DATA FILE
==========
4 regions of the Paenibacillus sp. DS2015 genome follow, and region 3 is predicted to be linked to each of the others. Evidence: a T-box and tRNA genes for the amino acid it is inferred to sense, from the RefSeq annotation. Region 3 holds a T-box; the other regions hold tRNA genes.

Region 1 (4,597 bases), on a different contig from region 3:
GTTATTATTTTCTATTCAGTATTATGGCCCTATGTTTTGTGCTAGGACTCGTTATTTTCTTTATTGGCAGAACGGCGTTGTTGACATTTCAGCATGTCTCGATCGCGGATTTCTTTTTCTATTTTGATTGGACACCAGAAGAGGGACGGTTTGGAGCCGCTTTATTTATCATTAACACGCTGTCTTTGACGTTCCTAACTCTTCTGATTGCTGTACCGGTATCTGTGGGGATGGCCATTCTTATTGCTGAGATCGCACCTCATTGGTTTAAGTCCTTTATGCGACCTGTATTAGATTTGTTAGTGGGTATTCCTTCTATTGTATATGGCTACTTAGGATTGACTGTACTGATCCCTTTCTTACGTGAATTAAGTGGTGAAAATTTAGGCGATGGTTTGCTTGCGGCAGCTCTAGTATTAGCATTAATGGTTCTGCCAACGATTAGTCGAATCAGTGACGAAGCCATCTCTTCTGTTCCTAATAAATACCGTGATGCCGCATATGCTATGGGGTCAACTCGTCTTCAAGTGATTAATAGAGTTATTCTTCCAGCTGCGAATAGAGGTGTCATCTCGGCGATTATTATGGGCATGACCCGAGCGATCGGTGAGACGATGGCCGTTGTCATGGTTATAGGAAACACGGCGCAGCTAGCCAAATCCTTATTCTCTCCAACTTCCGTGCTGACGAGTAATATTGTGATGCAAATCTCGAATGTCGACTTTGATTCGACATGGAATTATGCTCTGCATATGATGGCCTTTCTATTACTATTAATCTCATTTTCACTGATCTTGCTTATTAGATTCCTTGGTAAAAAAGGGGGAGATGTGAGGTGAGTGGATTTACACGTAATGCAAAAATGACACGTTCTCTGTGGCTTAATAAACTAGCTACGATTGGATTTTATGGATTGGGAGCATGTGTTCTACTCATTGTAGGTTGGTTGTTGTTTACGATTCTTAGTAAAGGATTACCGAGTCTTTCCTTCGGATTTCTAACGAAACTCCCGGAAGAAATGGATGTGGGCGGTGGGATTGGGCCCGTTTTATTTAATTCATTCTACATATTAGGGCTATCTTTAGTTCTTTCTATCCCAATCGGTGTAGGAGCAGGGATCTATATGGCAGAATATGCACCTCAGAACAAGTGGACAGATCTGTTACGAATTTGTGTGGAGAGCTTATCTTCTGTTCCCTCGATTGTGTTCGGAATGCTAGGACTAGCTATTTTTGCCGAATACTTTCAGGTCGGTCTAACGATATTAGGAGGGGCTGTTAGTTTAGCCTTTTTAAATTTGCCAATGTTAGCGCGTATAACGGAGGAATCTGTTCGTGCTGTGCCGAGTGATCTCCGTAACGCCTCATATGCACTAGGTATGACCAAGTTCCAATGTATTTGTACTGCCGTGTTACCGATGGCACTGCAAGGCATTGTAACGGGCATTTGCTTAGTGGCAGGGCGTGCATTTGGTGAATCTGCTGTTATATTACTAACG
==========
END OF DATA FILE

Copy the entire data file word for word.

4 regions of the Paenibacillus sp. DS2015 genome follow, and region 3 is predicted to be linked to each of the others. Evidence: a T-box and tRNA genes for the amino acid it is inferred to sense, from the RefSeq annotation. Region 3 holds a T-box; the other regions hold tRNA genes.

Region 1 (4,597 bases), on a different contig from region 3:
GTTATTATTTTCTATTCAGTATTATGGCCCTATGTTTTGTGCTAGGACTCGTTATTTTCTTTATTGGCAGAACGGCGTTGTTGACATTTCAGCATGTCTCGATCGCGGATTTCTTTTTCTATTTTGATTGGACACCAGAAGAGGGACGGTTTGGAGCCGCTTTATTTATCATTAACACGCTGTCTTTGACGTTCCTAACTCTTCTGATTGCTGTACCGGTATCTGTGGGGATGGCCATTCTTATTGCTGAGATCGCACCTCATTGGTTTAAGTCCTTTATGCGACCTGTATTAGATTTGTTAGTGGGTATTCCTTCTATTGTATATGGCTACTTAGGATTGACTGTACTGATCCCTTTCTTACGTGAATTAAGTGGTGAAAATTTAGGCGATGGTTTGCTTGCGGCAGCTCTAGTATTAGCATTAATGGTTCTGCCAACGATTAGTCGAATCAGTGACGAAGCCATCTCTTCTGTTCCTAATAAATACCGTGATGCCGCATATGCTATGGGGTCAACTCGTCTTCAAGTGATTAATAGAGTTATTCTTCCAGCTGCGAATAGAGGTGTCATCTCGGCGATTATTATGGGCATGACCCGAGCGATCGGTGAGACGATGGCCGTTGTCATGGTTATAGGAAACACGGCGCAGCTAGCCAAATCCTTATTCTCTCCAACTTCCGTGCTGACGAGTAATATTGTGATGCAAATCTCGAATGTCGACTTTGATTCGACATGGAATTATGCTCTGCATATGATGGCCTTTCTATTACTATTAATCTCATTTTCACTGATCTTGCTTATTAGATTCCTTGGTAAAAAAGGGGGAGATGTGAGGTGAGTGGATTTACACGTAATGCAAAAATGACACGTTCTCTGTGGCTTAATAAACTAGCTACGATTGGATTTTATGGATTGGGAGCATGTGTTCTACTCATTGTAGGTTGGTTGTTGTTTACGATTCTTAGTAAAGGATTACCGAGTCTTTCCTTCGGATTTCTAACGAAACTCCCGGAAGAAATGGATGTGGGCGGTGGGATTGGGCCCGTTTTATTTAATTCATTCTACATATTAGGGCTATCTTTAGTTCTTTCTATCCCAATCGGTGTAGGAGCAGGGATCTATATGGCAGAATATGCACCTCAGAACAAGTGGACAGATCTGTTACGAATTTGTGTGGAGAGCTTATCTTCTGTTCCCTCGATTGTGTTCGGAATGCTAGGACTAGCTATTTTTGCCGAATACTTTCAGGTCGGTCTAACGATATTAGGAGGGGCTGTTAGTTTAGCCTTTTTAAATTTGCCAATGTTAGCGCGTATAACGGAGGAATCTGTTCGTGCTGTGCCGAGTGATCTCCGTAACGCCTCATATGCACTAGGTATGACCAAGTTCCAATGTATTTGTACTGCCGTGTTACCGATGGCACTGCAAGGCATTGTAACGGGCATTTGCTTAGTGGCAGGGCGTGCATTTGGTGAATCTGCTGTTATATTACTAACG